Ironworker Management Progressive Action Cooperative Trust

Expanding Job Opportunities for Ironworkers and their Contractors

Save The Date • Project of The Year • Opens October 1st • 6 categories

Just wanted to say that Mark, Michael and Stuart from FMI and Trevor from PWC did an excellent job engaging the classroom in discussion each day, and had a great program format for teaching. The information they brought forward was extremely useful now as I'm sure it will be throughout my career. This was only my 2nd IMPACT course that I have attended, I would like to commend IMPACT on organizing these events for Ironworkers and contractors alike, IMPACT always put on an amazing program, and does a very good job at making these events comfortable and welcoming to attend. I plan to attend more IMPACT events as the information is always very useful and IMPACT does a great job of finding the right instructors for the occasion. I would like to thank everyone at IMPACT for the work they do to set these events up and providing the opportunity to attend these courses.


Jacob Wicks
Chief Estimator
JCT Metals Inc.



Ironworker Safety Supervisor Course in Works at IW/IMPACT

Safety should be a major priority on all jobsites, but accidents still happen. To prevent jobsite accidents, the Iron Workers and the Ironworker Management Progressive Action Cooperative Trust (IMPACT) are developing a Ironworker Safety Supervisor Course to educate supervisors about their safety and legal responsibilities in case of a jobsite accident.

A supervisor is considered to be someone working as a foreman, general foreman or superintendent.

“Supervisors have a much higher level of responsibility than an ironworker in the field. Supervisors are not considered union ironworkers by law; they are considered company management representatives,” says Steve Rank, executive director of safety and health for the Iron Workers. “First thing the [Occupational Health and Safety Administration] (OSHA) representative will ask after an incident is who the supervisor is. The majority of supervisors don’t understand the higher level of responsibility they have in that moment. It’s basic, fundamental stuff that’s not covered as it should be.”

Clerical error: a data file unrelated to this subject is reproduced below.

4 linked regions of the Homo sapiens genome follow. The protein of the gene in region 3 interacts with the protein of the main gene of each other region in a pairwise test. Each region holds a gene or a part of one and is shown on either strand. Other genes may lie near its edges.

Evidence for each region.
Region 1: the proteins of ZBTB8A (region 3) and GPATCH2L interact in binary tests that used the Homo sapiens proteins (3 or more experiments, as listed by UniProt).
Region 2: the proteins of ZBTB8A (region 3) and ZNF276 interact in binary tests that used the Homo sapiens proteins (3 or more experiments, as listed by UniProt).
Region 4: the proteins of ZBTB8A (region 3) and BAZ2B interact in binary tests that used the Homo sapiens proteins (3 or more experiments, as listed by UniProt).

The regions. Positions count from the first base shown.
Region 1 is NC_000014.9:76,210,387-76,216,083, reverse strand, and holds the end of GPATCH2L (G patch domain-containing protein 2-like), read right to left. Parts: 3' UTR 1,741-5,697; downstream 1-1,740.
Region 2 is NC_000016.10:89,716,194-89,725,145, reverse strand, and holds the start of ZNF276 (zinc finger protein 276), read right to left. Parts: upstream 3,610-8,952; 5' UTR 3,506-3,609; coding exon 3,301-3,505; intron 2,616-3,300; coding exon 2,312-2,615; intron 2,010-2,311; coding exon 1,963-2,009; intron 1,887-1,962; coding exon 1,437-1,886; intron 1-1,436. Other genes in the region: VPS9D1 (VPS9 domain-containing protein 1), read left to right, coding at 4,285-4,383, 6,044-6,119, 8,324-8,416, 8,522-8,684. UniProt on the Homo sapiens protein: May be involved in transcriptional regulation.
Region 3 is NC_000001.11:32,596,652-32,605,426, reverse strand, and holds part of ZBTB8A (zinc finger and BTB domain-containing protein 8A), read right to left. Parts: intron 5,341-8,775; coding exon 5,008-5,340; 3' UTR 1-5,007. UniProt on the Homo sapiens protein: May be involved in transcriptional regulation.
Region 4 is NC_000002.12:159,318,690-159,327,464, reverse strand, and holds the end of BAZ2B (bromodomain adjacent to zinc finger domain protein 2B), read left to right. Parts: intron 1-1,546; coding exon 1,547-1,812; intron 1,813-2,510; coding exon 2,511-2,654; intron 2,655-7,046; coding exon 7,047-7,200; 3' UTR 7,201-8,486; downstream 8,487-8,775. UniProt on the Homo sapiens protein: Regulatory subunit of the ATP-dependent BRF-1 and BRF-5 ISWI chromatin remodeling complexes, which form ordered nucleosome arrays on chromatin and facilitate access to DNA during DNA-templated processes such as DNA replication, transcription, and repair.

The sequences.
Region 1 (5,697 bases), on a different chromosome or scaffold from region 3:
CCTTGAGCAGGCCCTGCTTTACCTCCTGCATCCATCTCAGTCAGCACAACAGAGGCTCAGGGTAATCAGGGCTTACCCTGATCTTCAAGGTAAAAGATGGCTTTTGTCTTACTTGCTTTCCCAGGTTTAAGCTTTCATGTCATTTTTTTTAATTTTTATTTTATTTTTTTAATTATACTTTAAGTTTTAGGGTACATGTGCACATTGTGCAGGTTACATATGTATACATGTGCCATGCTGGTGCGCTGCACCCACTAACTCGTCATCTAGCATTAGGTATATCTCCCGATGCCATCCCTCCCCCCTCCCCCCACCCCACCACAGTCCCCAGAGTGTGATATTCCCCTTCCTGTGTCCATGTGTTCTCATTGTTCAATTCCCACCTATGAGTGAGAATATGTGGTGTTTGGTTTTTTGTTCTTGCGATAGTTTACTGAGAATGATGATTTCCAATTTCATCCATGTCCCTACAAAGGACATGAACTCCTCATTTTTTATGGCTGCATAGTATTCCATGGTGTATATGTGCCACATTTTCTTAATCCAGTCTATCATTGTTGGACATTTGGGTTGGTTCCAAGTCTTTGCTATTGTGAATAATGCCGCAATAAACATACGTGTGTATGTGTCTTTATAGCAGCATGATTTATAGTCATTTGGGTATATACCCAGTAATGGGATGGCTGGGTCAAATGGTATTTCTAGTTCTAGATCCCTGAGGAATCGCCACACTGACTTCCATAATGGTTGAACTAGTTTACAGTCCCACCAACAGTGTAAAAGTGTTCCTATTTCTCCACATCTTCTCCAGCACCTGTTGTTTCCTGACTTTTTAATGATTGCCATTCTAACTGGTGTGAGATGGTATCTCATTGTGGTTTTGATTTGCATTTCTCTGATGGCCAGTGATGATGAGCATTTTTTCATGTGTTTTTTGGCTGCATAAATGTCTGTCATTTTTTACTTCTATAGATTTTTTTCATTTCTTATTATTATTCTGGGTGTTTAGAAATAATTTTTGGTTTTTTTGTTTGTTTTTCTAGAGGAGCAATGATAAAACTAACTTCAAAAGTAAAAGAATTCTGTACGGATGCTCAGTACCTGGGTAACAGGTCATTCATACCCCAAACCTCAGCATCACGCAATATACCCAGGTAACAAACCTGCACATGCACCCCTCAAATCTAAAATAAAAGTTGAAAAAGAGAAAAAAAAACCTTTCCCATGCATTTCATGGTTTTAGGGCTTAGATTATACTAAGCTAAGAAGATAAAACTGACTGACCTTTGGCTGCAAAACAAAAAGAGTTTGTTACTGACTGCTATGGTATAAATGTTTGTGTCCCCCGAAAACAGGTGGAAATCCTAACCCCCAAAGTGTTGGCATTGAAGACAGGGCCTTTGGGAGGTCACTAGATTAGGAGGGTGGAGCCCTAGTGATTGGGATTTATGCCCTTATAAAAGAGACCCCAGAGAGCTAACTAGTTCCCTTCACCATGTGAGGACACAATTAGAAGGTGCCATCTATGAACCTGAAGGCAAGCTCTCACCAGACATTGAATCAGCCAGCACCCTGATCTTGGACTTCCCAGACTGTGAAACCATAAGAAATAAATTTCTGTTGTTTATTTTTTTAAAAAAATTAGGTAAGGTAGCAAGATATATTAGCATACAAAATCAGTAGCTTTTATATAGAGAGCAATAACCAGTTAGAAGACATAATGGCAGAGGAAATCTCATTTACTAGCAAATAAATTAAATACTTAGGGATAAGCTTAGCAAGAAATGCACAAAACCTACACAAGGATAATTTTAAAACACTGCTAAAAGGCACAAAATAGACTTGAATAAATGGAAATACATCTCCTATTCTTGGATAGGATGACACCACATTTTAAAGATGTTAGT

The primary reasons the Iron Workers and IMPACT have been working on this course for the past year is to keep ironworkers safe by preventing accidents and to educate supervisors about their responsibilities on the field from a legal standpoint.

An online study guide of 300 to 400 questions will be available online for those participating in the certification. Testing will be available year-round at all 157 training facilities around North America. The test will be required for all apprentices during their fourth year of training (approximately 20,000 ironworkers a year), and optional to all journeyman.

According to Rank, the need for this program exists because online supervisor safety programs are not specific to the ironworker industry.

“These other programs are so broad that they don’t talk about things ironworkers encounter on the jobsite every day,” he says. “Our course is ironworker supervisor safety specific. It’s what you would want to know if you’re erecting a building. You already have the skill to build it, but you need the safety skill set to protect the ironworkers and understand your responsibilities.”

The Iron Workers and IMPACT plan to have the course completed by the end of 2018. They will run a pilot program to get the feedback of 50-100 apprentices before going forward with the certification program, which is being overseen by the International Accreditation Service.

See original story on US Glass.

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